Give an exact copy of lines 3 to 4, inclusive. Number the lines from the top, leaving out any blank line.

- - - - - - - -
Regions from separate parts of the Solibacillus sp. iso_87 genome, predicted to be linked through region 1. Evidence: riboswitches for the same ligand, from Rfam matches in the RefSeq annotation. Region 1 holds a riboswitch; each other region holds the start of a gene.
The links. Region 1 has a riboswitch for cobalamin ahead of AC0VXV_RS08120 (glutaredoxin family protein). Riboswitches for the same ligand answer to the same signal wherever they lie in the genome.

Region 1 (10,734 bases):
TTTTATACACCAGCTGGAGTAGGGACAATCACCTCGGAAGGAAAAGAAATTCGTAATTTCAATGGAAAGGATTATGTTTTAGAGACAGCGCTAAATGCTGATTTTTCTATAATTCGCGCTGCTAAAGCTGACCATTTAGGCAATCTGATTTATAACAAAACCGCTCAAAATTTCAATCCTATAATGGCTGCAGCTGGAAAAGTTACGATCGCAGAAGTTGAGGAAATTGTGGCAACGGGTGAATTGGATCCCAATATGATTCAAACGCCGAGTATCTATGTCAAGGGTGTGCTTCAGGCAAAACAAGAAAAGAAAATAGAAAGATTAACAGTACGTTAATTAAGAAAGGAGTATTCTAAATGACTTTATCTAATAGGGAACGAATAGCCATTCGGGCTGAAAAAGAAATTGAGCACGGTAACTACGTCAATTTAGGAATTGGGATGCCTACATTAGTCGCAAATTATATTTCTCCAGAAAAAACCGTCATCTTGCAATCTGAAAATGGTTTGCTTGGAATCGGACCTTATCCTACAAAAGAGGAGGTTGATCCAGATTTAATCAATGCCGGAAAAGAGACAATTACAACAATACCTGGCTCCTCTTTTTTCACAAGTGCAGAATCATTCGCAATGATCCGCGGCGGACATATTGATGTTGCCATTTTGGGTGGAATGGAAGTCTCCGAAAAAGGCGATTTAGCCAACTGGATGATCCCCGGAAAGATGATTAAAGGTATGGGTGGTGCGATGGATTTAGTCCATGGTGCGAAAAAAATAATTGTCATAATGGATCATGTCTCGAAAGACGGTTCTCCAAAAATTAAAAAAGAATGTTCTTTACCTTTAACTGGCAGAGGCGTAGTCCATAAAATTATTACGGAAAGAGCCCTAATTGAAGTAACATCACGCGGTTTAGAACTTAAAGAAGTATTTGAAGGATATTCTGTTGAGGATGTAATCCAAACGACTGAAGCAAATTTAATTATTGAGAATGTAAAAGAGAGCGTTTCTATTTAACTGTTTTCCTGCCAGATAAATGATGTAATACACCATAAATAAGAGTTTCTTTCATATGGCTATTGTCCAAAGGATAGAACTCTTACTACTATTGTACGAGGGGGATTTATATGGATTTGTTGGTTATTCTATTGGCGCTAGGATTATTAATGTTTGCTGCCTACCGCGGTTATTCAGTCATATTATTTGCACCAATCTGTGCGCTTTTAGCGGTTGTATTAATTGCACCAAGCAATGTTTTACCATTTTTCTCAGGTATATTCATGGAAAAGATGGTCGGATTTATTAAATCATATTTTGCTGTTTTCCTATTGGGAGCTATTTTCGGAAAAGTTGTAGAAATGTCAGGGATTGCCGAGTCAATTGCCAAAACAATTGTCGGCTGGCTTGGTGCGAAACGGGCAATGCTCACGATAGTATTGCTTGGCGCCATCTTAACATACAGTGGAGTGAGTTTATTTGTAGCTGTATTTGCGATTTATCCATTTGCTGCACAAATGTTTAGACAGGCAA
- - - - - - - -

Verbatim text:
Region 1 (10,734 bases):
TTTTATACACCAGCTGGAGTAGGGACAATCACCTCGGAAGGAAAAGAAATTCGTAATTTCAATGGAAAGGATTATGTTTTAGAGACAGCGCTAAATGCTGATTTTTCTATAATTCGCGCTGCTAAAGCTGACCATTTAGGCAATCTGATTTATAACAAAACCGCTCAAAATTTCAATCCTATAATGGCTGCAGCTGGAAAAGTTACGATCGCAGAAGTTGAGGAAATTGTGGCAACGGGTGAATTGGATCCCAATATGATTCAAACGCCGAGTATCTATGTCAAGGGTGTGCTTCAGGCAAAACAAGAAAAGAAAATAGAAAGATTAACAGTACGTTAATTAAGAAAGGAGTATTCTAAATGACTTTATCTAATAGGGAACGAATAGCCATTCGGGCTGAAAAAGAAATTGAGCACGGTAACTACGTCAATTTAGGAATTGGGATGCCTACATTAGTCGCAAATTATATTTCTCCAGAAAAAACCGTCATCTTGCAATCTGAAAATGGTTTGCTTGGAATCGGACCTTATCCTACAAAAGAGGAGGTTGATCCAGATTTAATCAATGCCGGAAAAGAGACAATTACAACAATACCTGGCTCCTCTTTTTTCACAAGTGCAGAATCATTCGCAATGATCCGCGGCGGACATATTGATGTTGCCATTTTGGGTGGAATGGAAGTCTCCGAAAAAGGCGATTTAGCCAACTGGATGATCCCCGGAAAGATGATTAAAGGTATGGGTGGTGCGATGGATTTAGTCCATGGTGCGAAAAAAATAATTGTCATAATGGATCATGTCTCGAAAGACGGTTCTCCAAAAATTAAAAAAGAATGTTCTTTACCTTTAACTGGCAGAGGCGTAGTCCATAAAATTATTACGGAAAGAGCCCTAATTGAAGTAACATCACGCGGTTTAGAACTTAAAGAAGTATTTGAAGGATATTCTGTTGAGGATGTAATCCAAACGACTGAAGCAAATTTAATTATTGAGAATGTAAAAGAGAGCGTTTCTATTTAACTGTTTTCCTGCCAGATAAATGATGTAATACACCATAAATAAGAGTTTCTTTCATATGGCTATTGTCCAAAGGATAGAACTCTTACTACTATTGTACGAGGGGGATTTATATGGATTTGTTGGTTATTCTATTGGCGCTAGGATTATTAATGTTTGCTGCCTACCGCGGTTATTCAGTCATATTATTTGCACCAATCTGTGCGCTTTTAGCGGTTGTATTAATTGCACCAAGCAATGTTTTACCATTTTTCTCAGGTATATTCATGGAAAAGATGGTCGGATTTATTAAATCATATTTTGCTGTTTTCCTATTGGGAGCTATTTTCGGAAAAGTTGTAGAAATGTCAGGGATTGCCGAGTCAATTGCCAAAACAATTGTCGGCTGGCTTGGTGCGAAACGGGCAATGCTCACGATAGTATTGCTTGGCGCCATCTTAACATACAGTGGAGTGAGTTTATTTGTAGCTGTATTTGCGATTTATCCATTTGCTGCACAAATGTTTAGACAGGCAA